Archive: December, 2008
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Pub & Kitchen chef Jonathan McDonald (read Trey Popp's Nov. 13 review here) is featured in the January 2009 issue of Men's Journal. Jonnymac shares his recipe for shepherd's pie, the UK classic. They do plan on working the dish onto P&K's menu at some point in the near future.
His shepherd's pie is fairly traditional but has a few modern twists. Specifically he suggests using mutton, the meat from older lamb, instead of young spring lamb, as well as adding turnips and parsnips (or any root vegetable) to the mix. And he insists that cooking shepherd's pie should be as unhurried and soothing as eating it: "I like to make it on a Saturday afternoon at home with a few pints going."
|Candy-Nirvana nymph says, "Take it, you won't find it anywhere else!"|
|New York Times News Service via the Taipei Times|
Mint and dark chocolate is one of those flavor combinations that is just so Christmas. At my grandmother's Christmas Eve dinner every year, a little bowl of foil-wrapped Andes mint chocolates would be on the sideboard, and I would shadily decimate them long before dinnertime.
Pursuit of mint-chocolate confections has since expanded into a year-round pastime for me. York Peppermint Patties, the mint stracciatella gelato at Capogiro and the new chocolate-peppermint cookies at Benna's Cafe have been satisfying the primal cool mint urge so far. But, like all good addicts, I'm always on the lookout for a new way to get my same old fix.
3 Musketeers has tapped into the "girls love chocolate and mint" zeitgeist with their latest hard-to-find candy bar, 3 Musketeers Mint. They have surpassed their normal too-sweet milk chocolate coating with a darker chocolate, and the bar is very pretty indeed, with the characteristic swirled top of shiny chocolate. Nougat is the fundamental filling of the 3 Musketeer — a pretty fake version of nougat, though. Real style nougat is either white or brown, comes in soft or hard versions, and generally incorporates honey and nuts. The only thing 3 Musketeers nougat has in common with the authentic stuff is egg whites, which are what give it the fluffy texture.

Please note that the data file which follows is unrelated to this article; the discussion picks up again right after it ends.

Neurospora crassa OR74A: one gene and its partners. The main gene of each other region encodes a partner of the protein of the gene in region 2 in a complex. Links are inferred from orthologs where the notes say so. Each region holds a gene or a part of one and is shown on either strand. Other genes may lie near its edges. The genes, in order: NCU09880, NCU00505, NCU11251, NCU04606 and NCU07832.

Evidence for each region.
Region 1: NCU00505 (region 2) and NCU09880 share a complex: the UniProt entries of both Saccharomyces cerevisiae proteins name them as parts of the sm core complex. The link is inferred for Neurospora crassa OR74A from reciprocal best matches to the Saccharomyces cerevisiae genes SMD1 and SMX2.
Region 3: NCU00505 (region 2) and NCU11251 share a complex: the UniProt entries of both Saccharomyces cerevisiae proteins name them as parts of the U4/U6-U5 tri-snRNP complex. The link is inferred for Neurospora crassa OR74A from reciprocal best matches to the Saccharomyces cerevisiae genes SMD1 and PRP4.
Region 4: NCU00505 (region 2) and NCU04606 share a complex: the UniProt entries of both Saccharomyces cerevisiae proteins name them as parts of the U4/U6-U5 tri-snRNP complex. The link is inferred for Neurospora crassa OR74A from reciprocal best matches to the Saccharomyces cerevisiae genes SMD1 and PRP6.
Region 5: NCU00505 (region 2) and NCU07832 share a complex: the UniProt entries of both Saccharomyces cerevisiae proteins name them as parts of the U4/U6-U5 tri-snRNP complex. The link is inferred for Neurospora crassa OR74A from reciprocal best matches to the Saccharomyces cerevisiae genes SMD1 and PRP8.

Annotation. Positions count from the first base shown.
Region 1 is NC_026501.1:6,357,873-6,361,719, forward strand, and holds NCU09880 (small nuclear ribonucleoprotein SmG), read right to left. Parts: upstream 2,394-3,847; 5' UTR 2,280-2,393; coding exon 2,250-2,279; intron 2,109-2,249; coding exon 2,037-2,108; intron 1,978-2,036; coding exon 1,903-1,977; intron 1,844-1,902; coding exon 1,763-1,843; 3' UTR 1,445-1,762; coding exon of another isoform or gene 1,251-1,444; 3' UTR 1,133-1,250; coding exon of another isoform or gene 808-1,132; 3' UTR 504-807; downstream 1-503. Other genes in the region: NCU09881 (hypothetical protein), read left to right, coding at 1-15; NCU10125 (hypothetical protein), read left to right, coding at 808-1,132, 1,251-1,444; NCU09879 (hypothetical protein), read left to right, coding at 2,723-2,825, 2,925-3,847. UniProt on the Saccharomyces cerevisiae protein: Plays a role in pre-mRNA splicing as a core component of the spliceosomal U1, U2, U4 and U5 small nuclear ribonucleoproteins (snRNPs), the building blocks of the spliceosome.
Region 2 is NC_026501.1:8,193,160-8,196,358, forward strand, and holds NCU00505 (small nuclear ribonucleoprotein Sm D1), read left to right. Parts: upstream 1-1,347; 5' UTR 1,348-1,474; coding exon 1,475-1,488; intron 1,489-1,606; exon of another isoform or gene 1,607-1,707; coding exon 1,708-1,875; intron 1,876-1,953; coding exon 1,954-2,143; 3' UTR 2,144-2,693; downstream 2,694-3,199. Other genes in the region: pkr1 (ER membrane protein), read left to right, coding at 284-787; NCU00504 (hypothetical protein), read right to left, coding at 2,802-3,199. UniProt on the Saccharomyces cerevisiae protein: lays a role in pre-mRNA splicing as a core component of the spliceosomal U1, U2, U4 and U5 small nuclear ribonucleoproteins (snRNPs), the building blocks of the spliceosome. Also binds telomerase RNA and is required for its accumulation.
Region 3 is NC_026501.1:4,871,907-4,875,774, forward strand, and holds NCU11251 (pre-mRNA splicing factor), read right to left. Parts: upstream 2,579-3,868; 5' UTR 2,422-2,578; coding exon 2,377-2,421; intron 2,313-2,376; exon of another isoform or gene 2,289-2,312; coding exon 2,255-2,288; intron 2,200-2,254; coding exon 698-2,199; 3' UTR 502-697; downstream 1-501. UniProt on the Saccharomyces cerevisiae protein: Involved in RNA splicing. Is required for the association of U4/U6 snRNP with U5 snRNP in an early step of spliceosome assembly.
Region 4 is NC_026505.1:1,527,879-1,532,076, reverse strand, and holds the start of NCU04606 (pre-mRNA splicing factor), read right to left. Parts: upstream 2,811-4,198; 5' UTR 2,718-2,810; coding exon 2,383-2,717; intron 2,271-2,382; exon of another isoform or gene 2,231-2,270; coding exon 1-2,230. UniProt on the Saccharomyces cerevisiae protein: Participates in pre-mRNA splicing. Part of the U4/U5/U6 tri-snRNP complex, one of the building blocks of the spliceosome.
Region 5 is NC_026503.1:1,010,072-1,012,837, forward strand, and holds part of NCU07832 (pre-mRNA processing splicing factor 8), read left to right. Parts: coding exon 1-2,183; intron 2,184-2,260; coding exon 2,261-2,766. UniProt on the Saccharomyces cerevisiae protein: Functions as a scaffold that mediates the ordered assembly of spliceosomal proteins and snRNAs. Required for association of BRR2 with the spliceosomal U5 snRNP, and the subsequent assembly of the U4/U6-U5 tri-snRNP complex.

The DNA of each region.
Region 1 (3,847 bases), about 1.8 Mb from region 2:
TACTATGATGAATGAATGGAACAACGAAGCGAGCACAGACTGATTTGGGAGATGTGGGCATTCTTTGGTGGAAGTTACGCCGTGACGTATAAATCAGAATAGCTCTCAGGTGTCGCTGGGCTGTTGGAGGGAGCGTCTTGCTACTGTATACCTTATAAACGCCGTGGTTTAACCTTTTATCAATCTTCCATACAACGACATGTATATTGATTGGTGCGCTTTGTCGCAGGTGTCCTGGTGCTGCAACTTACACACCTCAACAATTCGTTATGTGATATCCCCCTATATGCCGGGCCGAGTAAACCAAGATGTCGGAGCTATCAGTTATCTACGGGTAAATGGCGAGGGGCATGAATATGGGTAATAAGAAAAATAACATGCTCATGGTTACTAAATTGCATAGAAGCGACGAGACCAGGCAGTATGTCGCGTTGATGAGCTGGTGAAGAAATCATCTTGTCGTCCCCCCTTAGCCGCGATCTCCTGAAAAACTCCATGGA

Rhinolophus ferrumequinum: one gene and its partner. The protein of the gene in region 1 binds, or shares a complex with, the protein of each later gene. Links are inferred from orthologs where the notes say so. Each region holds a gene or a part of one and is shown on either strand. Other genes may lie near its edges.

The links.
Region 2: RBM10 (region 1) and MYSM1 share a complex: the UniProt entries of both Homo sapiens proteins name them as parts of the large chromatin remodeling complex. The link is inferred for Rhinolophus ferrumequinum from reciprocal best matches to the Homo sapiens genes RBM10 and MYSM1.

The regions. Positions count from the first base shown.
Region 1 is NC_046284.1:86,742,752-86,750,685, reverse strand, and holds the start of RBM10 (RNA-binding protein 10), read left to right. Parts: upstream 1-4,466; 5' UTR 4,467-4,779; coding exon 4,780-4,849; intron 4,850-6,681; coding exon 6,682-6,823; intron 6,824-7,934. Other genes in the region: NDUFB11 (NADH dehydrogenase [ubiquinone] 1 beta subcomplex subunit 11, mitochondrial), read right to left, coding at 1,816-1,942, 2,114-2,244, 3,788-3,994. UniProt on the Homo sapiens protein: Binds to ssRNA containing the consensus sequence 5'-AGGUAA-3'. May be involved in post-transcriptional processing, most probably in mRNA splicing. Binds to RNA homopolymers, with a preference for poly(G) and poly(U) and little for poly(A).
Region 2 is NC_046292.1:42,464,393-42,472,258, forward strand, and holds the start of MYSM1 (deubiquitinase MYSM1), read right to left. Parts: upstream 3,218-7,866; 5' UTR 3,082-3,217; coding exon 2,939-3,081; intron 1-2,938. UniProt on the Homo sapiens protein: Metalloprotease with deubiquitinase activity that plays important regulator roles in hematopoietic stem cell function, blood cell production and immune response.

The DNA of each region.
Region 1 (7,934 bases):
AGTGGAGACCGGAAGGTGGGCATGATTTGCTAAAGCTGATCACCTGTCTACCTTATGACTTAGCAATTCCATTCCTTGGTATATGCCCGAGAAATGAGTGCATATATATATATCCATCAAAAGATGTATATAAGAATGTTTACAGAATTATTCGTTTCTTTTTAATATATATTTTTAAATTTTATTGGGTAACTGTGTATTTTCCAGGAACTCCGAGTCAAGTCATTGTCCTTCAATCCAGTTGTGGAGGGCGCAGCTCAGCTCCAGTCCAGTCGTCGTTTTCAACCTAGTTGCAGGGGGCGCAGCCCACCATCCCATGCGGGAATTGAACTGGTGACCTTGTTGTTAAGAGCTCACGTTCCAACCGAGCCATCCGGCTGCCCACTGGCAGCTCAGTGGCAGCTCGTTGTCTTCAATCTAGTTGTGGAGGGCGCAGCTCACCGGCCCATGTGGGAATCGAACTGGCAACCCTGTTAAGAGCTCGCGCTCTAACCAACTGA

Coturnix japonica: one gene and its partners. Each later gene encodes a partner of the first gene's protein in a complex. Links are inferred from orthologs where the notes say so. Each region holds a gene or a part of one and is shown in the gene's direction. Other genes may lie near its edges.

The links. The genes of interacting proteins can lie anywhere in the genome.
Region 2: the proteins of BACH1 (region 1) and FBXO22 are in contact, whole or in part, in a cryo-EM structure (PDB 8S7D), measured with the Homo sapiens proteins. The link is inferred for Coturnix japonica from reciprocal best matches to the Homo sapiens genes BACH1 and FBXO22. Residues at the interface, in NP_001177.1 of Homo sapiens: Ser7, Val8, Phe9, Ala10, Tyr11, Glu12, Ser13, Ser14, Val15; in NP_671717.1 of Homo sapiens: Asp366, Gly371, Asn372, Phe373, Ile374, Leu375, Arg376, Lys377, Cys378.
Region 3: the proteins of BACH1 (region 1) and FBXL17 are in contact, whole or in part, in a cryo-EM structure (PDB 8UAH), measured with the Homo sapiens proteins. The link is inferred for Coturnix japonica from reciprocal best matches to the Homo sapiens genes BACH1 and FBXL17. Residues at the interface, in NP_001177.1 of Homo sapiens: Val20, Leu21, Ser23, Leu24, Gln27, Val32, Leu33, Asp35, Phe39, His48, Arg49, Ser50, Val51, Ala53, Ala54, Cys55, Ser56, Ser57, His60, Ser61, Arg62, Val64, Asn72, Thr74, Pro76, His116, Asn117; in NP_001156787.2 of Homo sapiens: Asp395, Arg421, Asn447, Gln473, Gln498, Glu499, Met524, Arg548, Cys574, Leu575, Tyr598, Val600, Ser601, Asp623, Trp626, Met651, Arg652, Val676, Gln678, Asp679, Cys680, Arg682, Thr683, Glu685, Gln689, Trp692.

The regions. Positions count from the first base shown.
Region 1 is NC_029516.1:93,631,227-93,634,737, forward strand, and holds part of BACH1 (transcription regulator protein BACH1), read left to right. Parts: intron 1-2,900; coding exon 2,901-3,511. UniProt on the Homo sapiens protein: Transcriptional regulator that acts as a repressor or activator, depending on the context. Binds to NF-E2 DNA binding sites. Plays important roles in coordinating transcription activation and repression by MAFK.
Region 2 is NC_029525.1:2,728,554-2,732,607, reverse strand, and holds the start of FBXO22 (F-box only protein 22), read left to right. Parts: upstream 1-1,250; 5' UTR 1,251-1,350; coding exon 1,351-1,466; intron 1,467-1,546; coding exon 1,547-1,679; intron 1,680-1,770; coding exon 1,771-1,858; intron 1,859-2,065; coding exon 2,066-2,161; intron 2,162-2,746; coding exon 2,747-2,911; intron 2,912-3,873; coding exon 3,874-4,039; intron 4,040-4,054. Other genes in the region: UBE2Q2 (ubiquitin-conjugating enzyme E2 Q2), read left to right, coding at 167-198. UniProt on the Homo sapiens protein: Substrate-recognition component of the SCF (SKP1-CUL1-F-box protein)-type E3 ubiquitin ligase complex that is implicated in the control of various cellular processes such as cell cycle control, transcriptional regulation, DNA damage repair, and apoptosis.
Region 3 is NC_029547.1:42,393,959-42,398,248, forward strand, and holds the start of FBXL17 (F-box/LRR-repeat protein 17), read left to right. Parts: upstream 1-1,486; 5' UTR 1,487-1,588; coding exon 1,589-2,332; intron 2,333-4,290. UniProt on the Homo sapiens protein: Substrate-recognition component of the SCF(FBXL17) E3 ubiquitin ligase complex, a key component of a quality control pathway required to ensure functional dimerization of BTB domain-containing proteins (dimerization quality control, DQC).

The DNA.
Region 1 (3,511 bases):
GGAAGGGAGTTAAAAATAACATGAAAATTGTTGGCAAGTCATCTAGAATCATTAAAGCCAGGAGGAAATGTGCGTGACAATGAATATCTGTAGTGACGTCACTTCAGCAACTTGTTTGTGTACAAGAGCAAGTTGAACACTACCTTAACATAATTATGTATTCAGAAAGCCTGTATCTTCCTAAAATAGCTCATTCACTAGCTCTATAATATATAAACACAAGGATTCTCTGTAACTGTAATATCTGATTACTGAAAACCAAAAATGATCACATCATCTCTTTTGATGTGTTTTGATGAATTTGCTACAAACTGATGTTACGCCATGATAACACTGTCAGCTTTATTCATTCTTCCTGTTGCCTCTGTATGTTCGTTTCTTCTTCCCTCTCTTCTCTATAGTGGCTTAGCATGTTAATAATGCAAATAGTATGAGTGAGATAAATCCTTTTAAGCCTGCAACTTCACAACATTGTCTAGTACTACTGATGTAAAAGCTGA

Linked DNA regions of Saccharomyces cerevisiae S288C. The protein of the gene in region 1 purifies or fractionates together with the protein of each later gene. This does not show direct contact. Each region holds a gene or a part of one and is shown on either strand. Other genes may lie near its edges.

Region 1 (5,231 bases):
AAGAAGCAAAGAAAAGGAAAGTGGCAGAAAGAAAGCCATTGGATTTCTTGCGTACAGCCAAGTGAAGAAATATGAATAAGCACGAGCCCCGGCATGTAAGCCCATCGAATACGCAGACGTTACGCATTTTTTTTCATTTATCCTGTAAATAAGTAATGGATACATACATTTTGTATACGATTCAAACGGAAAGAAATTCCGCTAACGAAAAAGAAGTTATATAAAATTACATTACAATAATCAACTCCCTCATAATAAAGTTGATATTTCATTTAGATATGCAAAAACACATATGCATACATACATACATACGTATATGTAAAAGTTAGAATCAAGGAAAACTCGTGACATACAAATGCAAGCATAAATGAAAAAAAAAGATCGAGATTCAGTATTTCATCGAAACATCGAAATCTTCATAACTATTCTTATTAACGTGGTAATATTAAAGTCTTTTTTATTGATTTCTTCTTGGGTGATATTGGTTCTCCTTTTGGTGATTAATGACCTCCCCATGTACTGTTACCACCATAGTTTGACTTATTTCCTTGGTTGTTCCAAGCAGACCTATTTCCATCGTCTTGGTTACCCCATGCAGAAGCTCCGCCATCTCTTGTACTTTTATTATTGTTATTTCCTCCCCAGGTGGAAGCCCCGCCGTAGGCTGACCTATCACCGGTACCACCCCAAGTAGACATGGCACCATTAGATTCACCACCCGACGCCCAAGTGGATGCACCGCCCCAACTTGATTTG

Moving on. Inside the thin dark chocolate shell is a white-as-a-Gossip-Girl's-teeth nougat filling, flavored with, you guessed it, mint. The chocolate snaps and gives as you bite into it, and the soft, chewy mint filling has a pleasant, not-too-sweet mint oil quality, which lingers in the back of your throat after swallowing. I could still feel a little mint tingle a few minutes after I had destroyed the candy bar.
Tasty as the new candy is, it's bloody hard to find. Mars, which produces 3 Musketeers, has provided a helpful product locator on their Web site. You can type in your zip code and the distance you are willing to travel for your sugar fix, and it spits out the closest chain drug store that carries the Mint. There are also seriously frightening (but probably delicious) recipes that incorporate the candy bar on the site, themed with the Kentucky Derby in mind.